Archimedes' Screw - Archimedes, one of the greatest thinkers of ancient Greece, developed this invention. It was used to lift water from a lower elevation to a higher elevation by means of a tube that is internally threaded. The threads on the inside collect water and as the tube rotates, the water is brought up and put into a storage tank. This massive device was run by human power. The person running the screw, usually a slave, held onto a rail at the top and used his own muscle power to propel the water upward.

Aqueducts and Bridging - The Greeks also used techniques such as aqueducts and bridging valleys. They used these devices because the Greeks thought that the water could only be moved if it was moving downward or on a straight path. So in order to keep the water flowing they built aqueducts through mountains and built bridges over valleys. In the sixth century a Greek engineer by the name of Eupalinus of Megara built the aqueduct of Samos. This tunnel measured more than 3000 ft. long and it was started on opposite ends hoping to meet in the middle. When the two met, the tunnels were only fifteen ft. off from each other. On the average, aqueducts were about fourteen feet deep and they were completely lined with stone. The aqueducts were either single route or they branched off into many branches that supplied different areas with water. There was also a form of manhole covers that allowed the workers to access the aqueduct more easily if work needed to be done.

Siphon Principle - Hero, a Greek who lived after 150 B.C. was the first hydraulic engineer. He modernized the obtaining of water through a method known as the siphon principle. The siphon principle allows the pipes that carry the water to follow the terrain of the land and the aqueduct and bridging techniques were no longer used as often. For example, such a device was used for the citadel at Pergamon. The pipes that connected to the citadel had approximately 300 pounds of pressure per square inch and the pipes were most likely made of metal in order to withstand the pressure.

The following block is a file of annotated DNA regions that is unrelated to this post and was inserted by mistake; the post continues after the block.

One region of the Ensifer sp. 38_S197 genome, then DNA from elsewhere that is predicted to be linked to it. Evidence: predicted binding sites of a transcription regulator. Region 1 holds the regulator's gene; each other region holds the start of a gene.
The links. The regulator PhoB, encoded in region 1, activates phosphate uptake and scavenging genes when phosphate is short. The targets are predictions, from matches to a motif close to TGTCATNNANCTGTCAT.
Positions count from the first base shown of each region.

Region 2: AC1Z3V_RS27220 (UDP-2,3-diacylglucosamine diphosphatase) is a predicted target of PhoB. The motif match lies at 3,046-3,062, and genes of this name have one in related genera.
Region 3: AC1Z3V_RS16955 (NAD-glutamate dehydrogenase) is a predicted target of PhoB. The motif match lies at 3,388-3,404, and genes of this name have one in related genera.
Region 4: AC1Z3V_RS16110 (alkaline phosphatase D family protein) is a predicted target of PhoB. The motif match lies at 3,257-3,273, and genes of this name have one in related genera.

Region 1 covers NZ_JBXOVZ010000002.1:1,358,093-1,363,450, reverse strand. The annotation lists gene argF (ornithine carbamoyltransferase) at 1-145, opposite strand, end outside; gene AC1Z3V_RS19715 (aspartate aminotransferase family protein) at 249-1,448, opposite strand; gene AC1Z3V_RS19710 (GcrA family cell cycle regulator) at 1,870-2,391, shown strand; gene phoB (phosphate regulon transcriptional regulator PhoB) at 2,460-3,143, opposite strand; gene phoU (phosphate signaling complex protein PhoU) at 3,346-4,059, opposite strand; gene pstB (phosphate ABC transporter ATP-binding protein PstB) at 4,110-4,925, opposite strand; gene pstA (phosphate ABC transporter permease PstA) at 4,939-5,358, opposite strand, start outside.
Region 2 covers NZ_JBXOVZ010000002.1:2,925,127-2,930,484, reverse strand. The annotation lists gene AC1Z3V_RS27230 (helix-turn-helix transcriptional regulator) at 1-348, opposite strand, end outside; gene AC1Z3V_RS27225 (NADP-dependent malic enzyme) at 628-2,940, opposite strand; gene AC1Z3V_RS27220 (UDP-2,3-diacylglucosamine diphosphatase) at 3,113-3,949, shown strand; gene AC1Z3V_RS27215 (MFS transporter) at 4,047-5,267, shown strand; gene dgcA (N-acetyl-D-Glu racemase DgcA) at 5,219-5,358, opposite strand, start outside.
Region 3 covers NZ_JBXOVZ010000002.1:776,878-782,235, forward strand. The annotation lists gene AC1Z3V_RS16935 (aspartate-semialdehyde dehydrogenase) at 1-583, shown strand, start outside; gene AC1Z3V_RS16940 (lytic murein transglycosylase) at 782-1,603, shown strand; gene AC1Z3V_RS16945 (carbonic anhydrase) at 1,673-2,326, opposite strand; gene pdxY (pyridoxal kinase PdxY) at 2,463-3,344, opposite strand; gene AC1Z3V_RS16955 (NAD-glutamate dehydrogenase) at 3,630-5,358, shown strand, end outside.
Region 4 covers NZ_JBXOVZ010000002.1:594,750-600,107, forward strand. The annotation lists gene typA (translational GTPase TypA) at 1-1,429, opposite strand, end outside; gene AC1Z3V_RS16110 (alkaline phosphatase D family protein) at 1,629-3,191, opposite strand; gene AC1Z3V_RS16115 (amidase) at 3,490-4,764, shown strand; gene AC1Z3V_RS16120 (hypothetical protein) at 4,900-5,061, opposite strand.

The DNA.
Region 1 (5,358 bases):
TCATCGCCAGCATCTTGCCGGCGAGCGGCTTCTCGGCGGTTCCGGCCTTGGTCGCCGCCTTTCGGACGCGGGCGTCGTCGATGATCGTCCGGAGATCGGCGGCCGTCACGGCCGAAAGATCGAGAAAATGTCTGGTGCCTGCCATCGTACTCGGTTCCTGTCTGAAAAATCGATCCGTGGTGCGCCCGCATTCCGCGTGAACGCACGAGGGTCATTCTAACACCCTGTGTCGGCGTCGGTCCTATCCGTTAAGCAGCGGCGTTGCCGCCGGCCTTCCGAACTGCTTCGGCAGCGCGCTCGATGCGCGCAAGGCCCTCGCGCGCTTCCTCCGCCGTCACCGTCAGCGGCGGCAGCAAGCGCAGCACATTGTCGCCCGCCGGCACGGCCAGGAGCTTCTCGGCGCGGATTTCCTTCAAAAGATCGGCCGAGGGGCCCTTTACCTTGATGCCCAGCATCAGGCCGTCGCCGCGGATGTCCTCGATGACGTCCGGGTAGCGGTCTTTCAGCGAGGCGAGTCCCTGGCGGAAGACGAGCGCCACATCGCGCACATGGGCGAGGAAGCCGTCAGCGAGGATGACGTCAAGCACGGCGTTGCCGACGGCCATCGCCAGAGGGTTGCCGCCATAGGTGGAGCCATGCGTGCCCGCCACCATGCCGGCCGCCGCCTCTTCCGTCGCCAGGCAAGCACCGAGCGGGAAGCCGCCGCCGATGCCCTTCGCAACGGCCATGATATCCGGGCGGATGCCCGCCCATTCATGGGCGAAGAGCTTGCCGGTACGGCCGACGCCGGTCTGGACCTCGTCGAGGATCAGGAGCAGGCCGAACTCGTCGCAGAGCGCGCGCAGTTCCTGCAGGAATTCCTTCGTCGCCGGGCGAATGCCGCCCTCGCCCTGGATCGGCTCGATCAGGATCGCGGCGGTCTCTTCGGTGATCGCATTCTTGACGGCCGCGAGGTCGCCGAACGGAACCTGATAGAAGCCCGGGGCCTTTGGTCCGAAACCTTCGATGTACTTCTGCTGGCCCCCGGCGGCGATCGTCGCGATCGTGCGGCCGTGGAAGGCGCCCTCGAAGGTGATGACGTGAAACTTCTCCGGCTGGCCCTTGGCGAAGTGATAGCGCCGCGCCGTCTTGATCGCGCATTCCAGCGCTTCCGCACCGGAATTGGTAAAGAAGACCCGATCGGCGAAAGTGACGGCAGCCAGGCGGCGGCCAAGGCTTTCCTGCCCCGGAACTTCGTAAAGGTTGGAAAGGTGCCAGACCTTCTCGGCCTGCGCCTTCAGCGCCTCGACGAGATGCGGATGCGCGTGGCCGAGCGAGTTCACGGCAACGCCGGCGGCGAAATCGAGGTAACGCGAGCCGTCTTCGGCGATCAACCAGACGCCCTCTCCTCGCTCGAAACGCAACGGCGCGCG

Priests chosen to pray to Apollo had to drink from a secret spring at Colophon before praying. This water was thought to shorten the lives of the priests. The spring has very deep meaning because it was supposed to have formed from the tears of a prophetess. She had wept over the destruction of Thebes, her native city. There is also a punishment in Hell that uses water. People that were unmarried or uninitiated during their lives had the same punishment. The task was to fetch water from either a well or a stream and fill a broken, leaky wine vase for eternity.

The slaves who had the responsibility of cleaning and repairing all of the public utilities. The more progressive cities had drains under the street that carried both fresh water and sewage. At times these slaves were used to watch over the fountains so that no one did their laundry or bathed in it. They also had to make sure that money thrown into the fountain for luck was not stolen by anyone.

Most of the public water-supply was used for public buildings, such as baths and street fountains. For example, in Alexandria, in Egypt, each house had a personal cistern for their own water for their own use. The slaves also had to clean these cisterns. These private owners of cisterns and users of water had to pay a water rate to the city. It is sort of like the first public utilities company.


Many important people contributed to Greek scientific thought and discoveries. Biology, a very vast and interesting topic, was studied by Hippocrates, Aristotle, Theophrastus, Dioscorides, Pliny, and Galen. These men were among the main researchers of Greek biology who contributed many ideas, theories, and discoveries to science. Some of their discoveries were observations, descriptions, and classifications of the various forms of plants and animal life. Other discussions in biology were natural selection and zoology.